Genetic Algorithms and Adaptation

  • John H. Holland
Part of the NATO Conference Series book series (NATOCS, volume 16)


Genetics provides us with a canonical example of a complex search through a space of ill-defined possibilities. The basic problem is one of manipulating representations — the chromosomes — so as to search out and generate useful organization — the functional properties of the organism.

Even simple models of adaptation, based on (simplified) versions of reproduction, crossover and mutation, search the space of chromosomes in a way much more subtle than a “random search with preservation of the best.” In fact, the usual notion of evolution in terms of pools of alleles falls far short of describing what happens. Rather, the system acts as if it were continually testing a wide variety of combinations of alleles for use as components in the construction of new chromosomes. (In terms familiar to geneticists, the process is searching out coadapted sets of alleles. The alleles belonging to a given coadapted set may be distributed over the chromosome, and a given allele may belong to many distinct coadapted sets.) The overall effect is one of steadily biasing the generation of chromosomes toward incorporation of combinations (components) that have proved useful in similar contexts. It can be proved that this adaptive process, though dealing with a population (sample) of size M, usefully tests and exploits information about far in excess of M3 (M cubed) distinct combinations of alleles. For populations of any considerable size this number M3 is astronomically larger than the total number of alleles in the population. The corresponding speed-up in the search rate, a property called implicit parallelism, increases the adaptive potential tremendously. Moreover the implicit parallelism makes the process all but immune to some of the difficulties — particularly, high-dimensionality, discontinuity and false peaks — that attend complex ill-defined problems.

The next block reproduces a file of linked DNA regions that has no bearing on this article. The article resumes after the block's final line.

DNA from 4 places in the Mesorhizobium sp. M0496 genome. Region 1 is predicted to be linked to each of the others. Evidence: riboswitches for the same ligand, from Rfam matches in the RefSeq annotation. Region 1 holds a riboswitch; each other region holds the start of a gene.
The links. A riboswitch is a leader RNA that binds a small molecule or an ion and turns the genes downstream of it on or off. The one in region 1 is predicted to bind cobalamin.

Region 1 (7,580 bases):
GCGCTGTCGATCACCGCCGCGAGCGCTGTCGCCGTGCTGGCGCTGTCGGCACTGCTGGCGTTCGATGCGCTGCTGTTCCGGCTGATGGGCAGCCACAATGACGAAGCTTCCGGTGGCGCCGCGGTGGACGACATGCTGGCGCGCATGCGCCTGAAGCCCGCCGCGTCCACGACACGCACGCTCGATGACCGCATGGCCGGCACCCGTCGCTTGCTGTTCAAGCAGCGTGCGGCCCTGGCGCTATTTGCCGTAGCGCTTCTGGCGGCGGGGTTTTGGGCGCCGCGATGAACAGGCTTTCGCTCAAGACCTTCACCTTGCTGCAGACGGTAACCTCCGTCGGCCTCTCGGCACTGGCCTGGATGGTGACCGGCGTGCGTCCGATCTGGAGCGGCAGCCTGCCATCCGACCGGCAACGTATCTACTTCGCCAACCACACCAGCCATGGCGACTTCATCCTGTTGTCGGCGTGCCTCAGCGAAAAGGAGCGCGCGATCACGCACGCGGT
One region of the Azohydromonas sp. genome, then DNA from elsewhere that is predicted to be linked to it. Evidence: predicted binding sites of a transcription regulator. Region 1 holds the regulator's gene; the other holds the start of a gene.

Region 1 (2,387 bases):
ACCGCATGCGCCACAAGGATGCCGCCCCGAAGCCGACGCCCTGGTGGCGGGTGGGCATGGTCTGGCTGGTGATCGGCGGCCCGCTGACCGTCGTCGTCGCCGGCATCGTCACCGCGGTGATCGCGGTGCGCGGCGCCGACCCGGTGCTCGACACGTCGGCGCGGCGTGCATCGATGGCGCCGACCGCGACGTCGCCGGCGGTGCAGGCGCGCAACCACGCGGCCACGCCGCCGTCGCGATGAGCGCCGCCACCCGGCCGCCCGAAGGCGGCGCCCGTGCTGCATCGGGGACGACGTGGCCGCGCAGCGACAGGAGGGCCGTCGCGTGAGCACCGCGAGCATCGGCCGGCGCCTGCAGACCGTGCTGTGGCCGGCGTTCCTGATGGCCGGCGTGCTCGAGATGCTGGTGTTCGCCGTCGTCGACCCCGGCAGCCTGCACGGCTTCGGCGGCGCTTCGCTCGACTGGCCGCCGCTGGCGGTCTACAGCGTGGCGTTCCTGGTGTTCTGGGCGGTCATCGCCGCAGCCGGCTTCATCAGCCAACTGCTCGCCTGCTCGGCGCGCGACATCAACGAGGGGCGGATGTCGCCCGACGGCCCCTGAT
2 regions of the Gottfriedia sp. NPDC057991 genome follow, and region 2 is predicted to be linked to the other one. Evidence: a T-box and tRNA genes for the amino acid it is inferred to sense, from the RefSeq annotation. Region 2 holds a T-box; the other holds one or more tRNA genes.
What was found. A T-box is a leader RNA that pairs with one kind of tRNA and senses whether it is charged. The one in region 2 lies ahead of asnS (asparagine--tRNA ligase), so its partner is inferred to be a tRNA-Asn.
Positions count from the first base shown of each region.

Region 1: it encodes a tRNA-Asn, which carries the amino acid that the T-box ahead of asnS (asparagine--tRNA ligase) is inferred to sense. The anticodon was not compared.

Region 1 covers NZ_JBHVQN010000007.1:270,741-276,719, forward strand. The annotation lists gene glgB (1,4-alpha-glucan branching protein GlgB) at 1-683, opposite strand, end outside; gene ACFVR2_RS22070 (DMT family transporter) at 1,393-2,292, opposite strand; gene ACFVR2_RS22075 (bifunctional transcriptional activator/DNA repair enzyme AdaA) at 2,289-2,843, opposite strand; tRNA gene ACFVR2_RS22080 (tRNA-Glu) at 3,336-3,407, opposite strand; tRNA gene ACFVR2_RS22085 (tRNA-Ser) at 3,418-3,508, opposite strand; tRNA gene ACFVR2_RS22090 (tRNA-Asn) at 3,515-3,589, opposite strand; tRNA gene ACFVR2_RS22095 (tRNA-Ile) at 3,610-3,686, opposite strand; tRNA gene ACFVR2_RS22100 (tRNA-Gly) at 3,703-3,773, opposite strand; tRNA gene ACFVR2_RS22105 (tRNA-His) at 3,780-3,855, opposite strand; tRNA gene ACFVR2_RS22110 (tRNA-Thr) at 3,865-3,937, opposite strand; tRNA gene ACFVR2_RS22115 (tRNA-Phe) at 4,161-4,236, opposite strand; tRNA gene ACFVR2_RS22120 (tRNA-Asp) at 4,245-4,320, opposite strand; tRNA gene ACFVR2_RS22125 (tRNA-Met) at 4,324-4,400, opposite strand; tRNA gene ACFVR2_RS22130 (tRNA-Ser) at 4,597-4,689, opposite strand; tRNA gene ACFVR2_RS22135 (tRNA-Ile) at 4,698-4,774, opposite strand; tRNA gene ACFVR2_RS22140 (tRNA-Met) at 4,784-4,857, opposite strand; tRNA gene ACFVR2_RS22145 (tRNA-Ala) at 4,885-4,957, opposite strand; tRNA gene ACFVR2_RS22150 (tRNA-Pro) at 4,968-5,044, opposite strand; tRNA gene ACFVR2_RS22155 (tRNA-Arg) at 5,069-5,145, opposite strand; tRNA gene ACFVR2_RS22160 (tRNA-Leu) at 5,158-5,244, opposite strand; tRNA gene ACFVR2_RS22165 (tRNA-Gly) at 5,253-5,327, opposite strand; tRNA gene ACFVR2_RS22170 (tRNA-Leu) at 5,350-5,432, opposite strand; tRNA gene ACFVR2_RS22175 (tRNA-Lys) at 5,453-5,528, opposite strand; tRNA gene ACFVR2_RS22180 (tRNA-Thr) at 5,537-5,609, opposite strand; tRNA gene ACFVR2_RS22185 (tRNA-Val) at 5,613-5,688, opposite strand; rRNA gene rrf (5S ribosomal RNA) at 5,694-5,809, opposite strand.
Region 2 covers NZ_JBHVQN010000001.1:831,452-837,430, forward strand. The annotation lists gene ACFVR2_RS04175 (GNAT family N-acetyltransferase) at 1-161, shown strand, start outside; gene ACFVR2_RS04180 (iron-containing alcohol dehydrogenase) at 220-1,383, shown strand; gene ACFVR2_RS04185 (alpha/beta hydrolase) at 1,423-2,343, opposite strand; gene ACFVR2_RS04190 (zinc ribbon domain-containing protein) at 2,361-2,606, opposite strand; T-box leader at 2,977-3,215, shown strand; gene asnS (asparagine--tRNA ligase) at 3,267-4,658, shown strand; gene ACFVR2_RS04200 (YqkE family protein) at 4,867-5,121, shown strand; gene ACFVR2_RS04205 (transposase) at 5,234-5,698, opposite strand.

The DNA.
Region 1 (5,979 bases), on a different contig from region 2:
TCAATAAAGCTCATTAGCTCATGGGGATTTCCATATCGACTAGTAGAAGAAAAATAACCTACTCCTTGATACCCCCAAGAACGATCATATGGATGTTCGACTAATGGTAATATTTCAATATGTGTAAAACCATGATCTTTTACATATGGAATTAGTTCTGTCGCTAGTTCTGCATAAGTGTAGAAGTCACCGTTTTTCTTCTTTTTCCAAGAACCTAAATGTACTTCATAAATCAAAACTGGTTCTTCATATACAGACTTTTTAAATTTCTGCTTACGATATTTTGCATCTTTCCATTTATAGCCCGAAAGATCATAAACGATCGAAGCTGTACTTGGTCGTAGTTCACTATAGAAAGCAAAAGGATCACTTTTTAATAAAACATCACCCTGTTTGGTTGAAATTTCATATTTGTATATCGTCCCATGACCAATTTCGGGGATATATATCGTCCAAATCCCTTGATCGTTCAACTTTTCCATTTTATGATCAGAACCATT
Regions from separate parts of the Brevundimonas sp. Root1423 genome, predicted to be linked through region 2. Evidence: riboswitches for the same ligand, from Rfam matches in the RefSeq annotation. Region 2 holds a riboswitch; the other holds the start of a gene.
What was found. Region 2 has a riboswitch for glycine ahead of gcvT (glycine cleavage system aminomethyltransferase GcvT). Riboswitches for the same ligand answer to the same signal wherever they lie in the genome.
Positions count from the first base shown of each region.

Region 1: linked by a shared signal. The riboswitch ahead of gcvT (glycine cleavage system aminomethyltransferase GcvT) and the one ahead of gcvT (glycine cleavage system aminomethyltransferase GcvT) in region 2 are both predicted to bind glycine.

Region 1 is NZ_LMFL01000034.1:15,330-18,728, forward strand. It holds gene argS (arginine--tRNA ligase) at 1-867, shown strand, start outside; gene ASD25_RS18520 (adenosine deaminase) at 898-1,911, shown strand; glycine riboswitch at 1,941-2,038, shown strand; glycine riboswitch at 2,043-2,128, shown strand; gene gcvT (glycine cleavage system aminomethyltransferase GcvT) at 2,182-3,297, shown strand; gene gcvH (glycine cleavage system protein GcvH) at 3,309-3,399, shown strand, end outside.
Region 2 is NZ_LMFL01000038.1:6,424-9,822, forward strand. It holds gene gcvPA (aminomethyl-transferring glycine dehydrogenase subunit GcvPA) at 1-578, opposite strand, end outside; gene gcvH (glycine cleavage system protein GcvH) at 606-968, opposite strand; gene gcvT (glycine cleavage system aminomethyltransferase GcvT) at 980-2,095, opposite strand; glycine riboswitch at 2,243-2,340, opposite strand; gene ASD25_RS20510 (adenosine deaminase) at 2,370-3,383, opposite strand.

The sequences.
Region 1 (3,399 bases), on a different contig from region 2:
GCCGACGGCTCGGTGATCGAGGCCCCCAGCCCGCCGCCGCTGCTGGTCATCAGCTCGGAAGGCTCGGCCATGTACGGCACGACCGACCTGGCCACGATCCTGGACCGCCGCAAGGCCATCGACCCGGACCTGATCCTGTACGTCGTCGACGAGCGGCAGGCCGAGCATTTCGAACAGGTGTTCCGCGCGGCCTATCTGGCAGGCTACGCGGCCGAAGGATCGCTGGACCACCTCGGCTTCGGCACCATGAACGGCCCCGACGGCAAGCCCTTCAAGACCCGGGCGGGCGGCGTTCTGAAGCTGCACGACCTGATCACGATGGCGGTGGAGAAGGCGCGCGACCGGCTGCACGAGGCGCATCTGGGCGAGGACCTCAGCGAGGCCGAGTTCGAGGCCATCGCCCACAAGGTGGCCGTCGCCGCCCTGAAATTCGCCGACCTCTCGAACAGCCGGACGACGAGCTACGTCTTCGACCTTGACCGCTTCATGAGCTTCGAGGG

The laws of the models we have studied constitute a set of axioms that must at least be satisfied by any more sophisticated model involving more complicated versions of the genetic operators; as a consequence the basic properties of these models — the theorems — must hold in more sophisticated models that come closer to property of these more realistic models.

It is possible to give gentic processes an algorithmic formulation that makes them available as control procedures in a wide variety of situations. By using an appropriate production (rule-based) language, it is even possible to construct sophisticated models of cognition wherein the genetic algorithm, applied to the productions, provides the system with the means of learning from experience. Such models are currently being tested. Even the early models show surprising capacities for “adaptation under sensory guidance.” Among the more important properties they exhibit are:
  1. (1)

    the ability to modify and develop decision and action sequences when payoff or feedback about performance occurs only after long sequences of context-dependent action;

  2. (2)

    the ability to generate a model for the environment based on the system’s experience, a model usable for lookahead and prediction.



Genetic Algorithm Genetic Operator Random Search Sophisticated Model Genetic Process 


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Copyright information

© Plenum Press, New York 1984

Authors and Affiliations

  • John H. Holland
    • 1
  1. 1.Department of Computer and Communication SciencesThe University of MichiganAnn ArborUSA

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